by Robert Holloway
UPDATE – June, 2009 – Depleted uranium has become an unfashionable cause for the depleted uranium activists. It is old news. The Traprock Peace Center is now under new management with a new director and it appears that depleted uranium will no longer be a focus of the organization. The few other organizations that were pressing this issue also are in decline. The website of Dr. Asaf Durakovic is dormant and it seems that he has retired from the fray. Leuren Moret and Doug Rokke seem to spend less time on the road drumming up interest in the subject. The Military Toxics project has declining revenue. However, I will leave this site on the Internet for a few months longer, to address whatever interest there may still be in the subject.
Leuren Moret – An Expert on Depleted Uranium?
There is a great deal of false information on the Internet about depleted uranium. One such retailer of false information is Leuren Moret. Let’s take a close look at an instance where Ms. Moret has had ample opportunity to correct false information, at my request, and has failed to do so.
Ms. Moret recently published (August 9, 2005) an article in the Battle Creek Enquirer on depleted uranium.
The article was republished online at the following URL:
In the article Ms. Moret makes the following claim and I quote exactly:
“In some studies of soldiers who had normal babies before the war, 67 percent of the post-war babies are born with severe birth defects – missing brains, eyes, organs, legs and arms, and blood diseases.”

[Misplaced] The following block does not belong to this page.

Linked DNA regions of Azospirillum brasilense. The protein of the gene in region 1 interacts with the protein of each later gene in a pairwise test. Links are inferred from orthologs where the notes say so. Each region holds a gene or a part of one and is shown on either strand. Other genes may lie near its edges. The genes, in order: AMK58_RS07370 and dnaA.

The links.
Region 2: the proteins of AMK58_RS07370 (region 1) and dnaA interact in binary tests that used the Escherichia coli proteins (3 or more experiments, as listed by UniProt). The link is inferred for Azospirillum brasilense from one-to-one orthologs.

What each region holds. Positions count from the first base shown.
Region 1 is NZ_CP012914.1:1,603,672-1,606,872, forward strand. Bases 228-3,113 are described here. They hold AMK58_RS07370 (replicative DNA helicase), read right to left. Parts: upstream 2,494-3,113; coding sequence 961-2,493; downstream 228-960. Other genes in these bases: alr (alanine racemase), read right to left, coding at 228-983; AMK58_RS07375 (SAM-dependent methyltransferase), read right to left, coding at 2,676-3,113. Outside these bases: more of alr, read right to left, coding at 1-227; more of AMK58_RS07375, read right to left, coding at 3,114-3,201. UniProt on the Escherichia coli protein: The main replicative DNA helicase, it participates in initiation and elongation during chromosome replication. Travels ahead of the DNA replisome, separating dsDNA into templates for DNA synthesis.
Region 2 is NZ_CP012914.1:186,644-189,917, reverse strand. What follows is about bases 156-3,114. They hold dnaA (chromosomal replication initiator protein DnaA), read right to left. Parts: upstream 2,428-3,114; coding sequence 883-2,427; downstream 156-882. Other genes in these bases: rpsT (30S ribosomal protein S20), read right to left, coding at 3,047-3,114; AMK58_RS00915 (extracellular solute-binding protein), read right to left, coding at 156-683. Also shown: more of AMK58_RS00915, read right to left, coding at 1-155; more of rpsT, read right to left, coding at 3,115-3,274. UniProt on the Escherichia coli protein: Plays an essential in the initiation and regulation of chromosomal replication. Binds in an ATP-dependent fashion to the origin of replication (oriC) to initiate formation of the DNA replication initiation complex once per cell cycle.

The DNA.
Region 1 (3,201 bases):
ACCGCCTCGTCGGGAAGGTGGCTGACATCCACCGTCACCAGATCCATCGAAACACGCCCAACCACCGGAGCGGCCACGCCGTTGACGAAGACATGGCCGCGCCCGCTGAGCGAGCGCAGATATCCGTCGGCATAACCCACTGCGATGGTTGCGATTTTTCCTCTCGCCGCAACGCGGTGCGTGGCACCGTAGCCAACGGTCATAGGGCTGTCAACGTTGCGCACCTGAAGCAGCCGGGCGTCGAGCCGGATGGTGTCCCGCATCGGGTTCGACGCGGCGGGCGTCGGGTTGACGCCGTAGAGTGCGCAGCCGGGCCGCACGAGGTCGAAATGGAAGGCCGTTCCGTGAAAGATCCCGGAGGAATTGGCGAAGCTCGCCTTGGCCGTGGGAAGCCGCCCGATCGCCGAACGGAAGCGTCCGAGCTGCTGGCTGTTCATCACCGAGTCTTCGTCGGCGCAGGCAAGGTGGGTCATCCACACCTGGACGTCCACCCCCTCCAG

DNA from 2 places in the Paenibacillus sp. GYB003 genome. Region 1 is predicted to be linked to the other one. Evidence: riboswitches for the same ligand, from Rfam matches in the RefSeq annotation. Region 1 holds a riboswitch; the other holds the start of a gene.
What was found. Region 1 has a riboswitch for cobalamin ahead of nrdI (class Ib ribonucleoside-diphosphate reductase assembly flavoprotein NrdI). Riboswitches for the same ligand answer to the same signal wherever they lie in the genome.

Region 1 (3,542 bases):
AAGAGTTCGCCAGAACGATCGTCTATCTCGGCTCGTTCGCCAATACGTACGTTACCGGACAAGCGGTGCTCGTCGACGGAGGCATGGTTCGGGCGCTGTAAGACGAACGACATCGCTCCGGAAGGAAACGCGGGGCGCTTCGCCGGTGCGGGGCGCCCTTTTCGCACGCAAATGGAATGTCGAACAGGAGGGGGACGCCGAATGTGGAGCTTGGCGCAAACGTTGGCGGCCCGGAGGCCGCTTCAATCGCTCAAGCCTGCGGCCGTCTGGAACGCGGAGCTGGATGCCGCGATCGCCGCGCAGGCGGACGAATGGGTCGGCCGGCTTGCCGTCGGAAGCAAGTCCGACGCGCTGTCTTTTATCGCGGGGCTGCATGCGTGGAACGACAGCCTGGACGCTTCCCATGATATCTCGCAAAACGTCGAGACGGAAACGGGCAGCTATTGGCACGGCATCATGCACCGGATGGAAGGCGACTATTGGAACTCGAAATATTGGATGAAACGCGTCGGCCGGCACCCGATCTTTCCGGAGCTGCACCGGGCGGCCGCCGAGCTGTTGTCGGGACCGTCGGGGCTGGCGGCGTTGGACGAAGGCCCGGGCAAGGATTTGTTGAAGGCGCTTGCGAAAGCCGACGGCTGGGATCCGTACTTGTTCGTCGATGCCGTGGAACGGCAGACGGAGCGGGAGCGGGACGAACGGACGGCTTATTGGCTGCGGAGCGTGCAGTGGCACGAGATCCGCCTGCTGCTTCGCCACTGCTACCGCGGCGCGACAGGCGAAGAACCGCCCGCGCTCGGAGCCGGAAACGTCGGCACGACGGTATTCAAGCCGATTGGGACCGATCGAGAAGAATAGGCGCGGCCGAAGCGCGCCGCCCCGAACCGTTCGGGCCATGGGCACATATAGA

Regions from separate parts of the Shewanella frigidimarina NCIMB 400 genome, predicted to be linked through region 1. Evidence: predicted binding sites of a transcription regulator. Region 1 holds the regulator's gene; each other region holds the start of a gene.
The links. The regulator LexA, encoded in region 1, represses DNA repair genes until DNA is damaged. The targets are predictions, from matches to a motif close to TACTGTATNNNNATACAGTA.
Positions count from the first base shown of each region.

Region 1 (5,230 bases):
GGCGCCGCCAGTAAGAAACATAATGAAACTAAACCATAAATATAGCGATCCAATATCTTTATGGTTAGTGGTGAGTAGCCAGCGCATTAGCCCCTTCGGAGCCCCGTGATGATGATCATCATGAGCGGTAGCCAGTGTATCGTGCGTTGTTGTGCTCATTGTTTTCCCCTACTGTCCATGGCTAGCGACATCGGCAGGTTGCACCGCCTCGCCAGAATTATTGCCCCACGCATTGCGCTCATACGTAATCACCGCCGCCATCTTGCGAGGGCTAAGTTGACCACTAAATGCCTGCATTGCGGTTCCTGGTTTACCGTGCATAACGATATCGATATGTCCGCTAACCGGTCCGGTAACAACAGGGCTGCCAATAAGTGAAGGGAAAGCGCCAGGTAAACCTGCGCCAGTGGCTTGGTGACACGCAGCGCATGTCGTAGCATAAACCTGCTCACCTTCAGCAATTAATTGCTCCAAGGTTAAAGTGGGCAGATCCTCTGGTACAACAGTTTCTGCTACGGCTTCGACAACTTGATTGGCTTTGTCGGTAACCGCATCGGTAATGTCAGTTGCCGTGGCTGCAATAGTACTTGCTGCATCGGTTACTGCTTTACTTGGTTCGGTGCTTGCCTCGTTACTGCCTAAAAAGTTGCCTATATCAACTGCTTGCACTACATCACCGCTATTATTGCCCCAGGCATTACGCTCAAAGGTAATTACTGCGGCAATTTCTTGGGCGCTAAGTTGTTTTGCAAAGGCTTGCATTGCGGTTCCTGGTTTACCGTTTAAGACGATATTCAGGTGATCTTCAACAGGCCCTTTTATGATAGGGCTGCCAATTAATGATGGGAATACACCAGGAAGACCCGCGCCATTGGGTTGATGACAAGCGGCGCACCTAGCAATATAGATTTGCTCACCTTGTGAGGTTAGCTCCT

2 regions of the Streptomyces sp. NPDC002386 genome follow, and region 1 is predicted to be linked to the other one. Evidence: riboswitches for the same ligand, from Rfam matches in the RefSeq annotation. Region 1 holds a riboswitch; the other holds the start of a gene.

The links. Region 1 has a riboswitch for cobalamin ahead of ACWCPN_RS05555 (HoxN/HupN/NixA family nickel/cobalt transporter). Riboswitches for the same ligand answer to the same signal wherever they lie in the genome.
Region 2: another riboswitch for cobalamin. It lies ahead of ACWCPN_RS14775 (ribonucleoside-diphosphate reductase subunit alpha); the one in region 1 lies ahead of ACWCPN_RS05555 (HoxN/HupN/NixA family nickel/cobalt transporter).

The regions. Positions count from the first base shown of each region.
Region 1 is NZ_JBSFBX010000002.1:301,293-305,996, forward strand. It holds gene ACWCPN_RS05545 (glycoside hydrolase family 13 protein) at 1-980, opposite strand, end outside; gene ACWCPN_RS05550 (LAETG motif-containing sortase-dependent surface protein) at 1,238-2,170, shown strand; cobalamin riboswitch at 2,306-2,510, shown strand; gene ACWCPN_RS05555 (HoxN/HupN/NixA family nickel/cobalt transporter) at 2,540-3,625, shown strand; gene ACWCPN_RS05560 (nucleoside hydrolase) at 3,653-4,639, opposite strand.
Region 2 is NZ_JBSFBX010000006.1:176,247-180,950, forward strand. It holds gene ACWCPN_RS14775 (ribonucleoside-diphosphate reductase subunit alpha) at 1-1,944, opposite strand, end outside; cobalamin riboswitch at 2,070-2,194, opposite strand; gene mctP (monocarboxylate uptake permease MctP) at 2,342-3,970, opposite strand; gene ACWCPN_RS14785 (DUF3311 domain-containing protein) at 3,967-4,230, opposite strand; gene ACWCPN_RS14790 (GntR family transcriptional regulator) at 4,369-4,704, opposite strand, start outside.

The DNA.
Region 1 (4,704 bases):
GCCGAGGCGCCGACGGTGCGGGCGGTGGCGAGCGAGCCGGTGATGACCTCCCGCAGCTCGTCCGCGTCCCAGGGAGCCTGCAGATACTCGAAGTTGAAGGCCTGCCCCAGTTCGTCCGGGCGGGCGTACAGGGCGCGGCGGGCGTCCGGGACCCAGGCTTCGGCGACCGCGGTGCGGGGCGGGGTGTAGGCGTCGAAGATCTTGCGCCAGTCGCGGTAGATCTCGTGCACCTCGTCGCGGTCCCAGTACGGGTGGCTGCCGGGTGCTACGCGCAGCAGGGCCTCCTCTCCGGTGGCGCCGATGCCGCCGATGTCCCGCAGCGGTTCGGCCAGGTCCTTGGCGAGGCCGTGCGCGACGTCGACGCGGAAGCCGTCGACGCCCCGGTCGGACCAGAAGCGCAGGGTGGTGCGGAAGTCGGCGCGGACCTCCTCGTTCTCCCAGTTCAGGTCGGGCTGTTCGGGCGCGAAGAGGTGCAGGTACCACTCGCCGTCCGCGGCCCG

I have asked Ms. Moret by email to supply the source for her claim but she has not responded. The above claim is similar to other claims that she has made for several years. But reflect on this claim for a minute. If it is true, it is the sort of claim that would have been picked up long ago by the major news organizations and it would have caused a national scancal. The figure of 67 percent is far above the background rate of major birth defects of less than 5 percent. Did Ms. Moret make this claim up out of thin air? I think not. The background of this claim is that in the mid 90s, there was at least one newspaper account of anecdotal claims of excess birth defects in children born to a unit of the Mississippi National Guard.
However, this situation was thoroughly investigated in a scientific study by the Centers for Disease Control. A scientific paper on this study was published in a research journal. An abstract of that study can be found on the website of the CDC.
Here is a quote from the CDC website:
In 1994, CDC collaborated with the Mississippi Department of Health and the U.S. Department of Veterans Affairs to investigate reports of adverse birth outcomes among members of two Mississippi National Guard Units that served in the Gulf War. This investigation found no increase above expected rates in the total number of birth defects or in the frequency of premature births and low birth-weight babies. The frequency of other health problems, such as respiratory infections, gastroenteritis, and skin diseases among children born to these veterans also did not appear to be elevated.